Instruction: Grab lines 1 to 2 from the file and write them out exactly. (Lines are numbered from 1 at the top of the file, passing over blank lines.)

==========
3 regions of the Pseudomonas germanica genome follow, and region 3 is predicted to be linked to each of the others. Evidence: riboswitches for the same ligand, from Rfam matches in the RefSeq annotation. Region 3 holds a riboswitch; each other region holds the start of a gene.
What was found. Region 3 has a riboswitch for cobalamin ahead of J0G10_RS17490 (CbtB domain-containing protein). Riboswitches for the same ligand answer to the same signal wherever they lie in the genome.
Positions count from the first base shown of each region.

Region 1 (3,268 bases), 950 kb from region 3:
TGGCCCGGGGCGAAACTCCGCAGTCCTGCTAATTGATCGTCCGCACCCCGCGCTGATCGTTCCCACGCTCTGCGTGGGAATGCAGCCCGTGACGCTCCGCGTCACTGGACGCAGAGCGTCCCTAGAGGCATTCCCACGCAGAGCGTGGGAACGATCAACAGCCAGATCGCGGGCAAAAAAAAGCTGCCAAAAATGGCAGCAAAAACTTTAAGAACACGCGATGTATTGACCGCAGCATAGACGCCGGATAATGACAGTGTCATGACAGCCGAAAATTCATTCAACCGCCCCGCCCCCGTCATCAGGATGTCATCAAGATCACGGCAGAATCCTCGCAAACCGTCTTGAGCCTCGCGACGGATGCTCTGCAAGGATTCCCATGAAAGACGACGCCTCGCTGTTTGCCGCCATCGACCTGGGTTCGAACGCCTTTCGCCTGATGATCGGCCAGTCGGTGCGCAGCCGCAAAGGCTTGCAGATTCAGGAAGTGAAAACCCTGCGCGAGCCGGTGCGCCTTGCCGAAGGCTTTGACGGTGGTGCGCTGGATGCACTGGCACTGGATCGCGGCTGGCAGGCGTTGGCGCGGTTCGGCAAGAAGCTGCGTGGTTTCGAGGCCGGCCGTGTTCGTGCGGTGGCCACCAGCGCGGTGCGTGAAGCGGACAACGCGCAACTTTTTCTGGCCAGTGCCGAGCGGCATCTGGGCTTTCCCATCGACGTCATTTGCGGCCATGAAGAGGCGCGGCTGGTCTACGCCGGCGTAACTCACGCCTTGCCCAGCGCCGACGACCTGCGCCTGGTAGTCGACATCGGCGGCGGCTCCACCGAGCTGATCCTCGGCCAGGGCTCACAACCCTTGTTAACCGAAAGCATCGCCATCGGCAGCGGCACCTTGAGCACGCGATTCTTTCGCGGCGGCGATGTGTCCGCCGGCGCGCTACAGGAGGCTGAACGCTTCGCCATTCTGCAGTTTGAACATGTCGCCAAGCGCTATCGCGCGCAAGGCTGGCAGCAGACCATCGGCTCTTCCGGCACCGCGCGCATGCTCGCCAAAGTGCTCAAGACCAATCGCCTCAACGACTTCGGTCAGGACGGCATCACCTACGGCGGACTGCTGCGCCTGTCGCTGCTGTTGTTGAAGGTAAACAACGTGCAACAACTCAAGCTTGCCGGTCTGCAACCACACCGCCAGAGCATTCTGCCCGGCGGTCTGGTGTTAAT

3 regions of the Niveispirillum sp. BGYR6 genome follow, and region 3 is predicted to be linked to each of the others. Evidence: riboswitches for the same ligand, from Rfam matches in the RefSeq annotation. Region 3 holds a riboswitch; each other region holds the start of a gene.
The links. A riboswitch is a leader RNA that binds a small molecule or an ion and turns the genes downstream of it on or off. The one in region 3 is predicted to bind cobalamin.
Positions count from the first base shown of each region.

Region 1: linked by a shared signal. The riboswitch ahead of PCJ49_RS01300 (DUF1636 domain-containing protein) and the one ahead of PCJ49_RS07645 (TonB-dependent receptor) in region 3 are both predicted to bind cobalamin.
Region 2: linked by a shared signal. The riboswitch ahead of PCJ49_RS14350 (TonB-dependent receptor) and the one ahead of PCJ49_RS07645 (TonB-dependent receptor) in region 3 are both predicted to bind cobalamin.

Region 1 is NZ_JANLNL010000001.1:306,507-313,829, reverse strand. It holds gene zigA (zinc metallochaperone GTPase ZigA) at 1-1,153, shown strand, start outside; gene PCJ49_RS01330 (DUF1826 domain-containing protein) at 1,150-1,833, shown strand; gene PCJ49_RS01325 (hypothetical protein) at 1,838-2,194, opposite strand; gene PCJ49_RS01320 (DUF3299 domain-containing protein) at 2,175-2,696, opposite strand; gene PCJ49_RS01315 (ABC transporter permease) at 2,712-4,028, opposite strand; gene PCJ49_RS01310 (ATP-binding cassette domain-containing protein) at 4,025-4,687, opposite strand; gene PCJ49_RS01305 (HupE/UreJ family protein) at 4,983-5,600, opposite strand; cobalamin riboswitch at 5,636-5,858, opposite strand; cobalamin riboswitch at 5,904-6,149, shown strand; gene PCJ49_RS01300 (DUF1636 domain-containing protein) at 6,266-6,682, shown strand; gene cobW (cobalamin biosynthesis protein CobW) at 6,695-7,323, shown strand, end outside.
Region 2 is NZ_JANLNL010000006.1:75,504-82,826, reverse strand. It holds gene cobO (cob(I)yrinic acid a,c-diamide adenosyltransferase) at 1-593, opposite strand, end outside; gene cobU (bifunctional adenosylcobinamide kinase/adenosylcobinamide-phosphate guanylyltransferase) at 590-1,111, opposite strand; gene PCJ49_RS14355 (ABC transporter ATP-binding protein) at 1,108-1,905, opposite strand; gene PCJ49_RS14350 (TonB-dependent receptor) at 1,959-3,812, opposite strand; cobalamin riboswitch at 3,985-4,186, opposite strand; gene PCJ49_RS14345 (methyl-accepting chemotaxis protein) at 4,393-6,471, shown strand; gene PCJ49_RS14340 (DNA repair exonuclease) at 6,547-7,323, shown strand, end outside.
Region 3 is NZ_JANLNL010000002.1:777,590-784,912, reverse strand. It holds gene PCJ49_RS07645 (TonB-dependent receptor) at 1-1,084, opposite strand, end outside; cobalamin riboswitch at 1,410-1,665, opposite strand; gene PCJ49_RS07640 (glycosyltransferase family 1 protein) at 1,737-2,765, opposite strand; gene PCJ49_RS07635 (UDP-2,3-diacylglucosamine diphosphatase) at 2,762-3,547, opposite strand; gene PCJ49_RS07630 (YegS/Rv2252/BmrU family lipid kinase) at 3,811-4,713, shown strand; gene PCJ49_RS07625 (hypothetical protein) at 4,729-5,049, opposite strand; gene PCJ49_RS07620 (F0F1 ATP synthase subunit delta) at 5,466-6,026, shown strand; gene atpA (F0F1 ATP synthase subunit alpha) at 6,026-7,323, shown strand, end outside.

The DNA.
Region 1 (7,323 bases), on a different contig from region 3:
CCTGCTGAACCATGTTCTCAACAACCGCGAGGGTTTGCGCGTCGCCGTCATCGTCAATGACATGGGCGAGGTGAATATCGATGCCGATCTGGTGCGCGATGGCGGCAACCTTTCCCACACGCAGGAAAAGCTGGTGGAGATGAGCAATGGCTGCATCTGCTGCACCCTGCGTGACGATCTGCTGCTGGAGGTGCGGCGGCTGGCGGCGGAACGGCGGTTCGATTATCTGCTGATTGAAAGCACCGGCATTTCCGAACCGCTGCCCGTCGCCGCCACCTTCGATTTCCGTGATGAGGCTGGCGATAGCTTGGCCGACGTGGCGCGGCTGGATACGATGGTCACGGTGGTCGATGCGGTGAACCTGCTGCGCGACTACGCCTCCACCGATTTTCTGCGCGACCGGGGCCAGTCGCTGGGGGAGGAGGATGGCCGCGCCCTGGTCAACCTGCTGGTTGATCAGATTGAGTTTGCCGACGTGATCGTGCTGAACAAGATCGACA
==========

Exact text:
3 regions of the Pseudomonas germanica genome follow, and region 3 is predicted to be linked to each of the others. Evidence: riboswitches for the same ligand, from Rfam matches in the RefSeq annotation. Region 3 holds a riboswitch; each other region holds the start of a gene.
What was found. Region 3 has a riboswitch for cobalamin ahead of J0G10_RS17490 (CbtB domain-containing protein). Riboswitches for the same ligand answer to the same signal wherever they lie in the genome.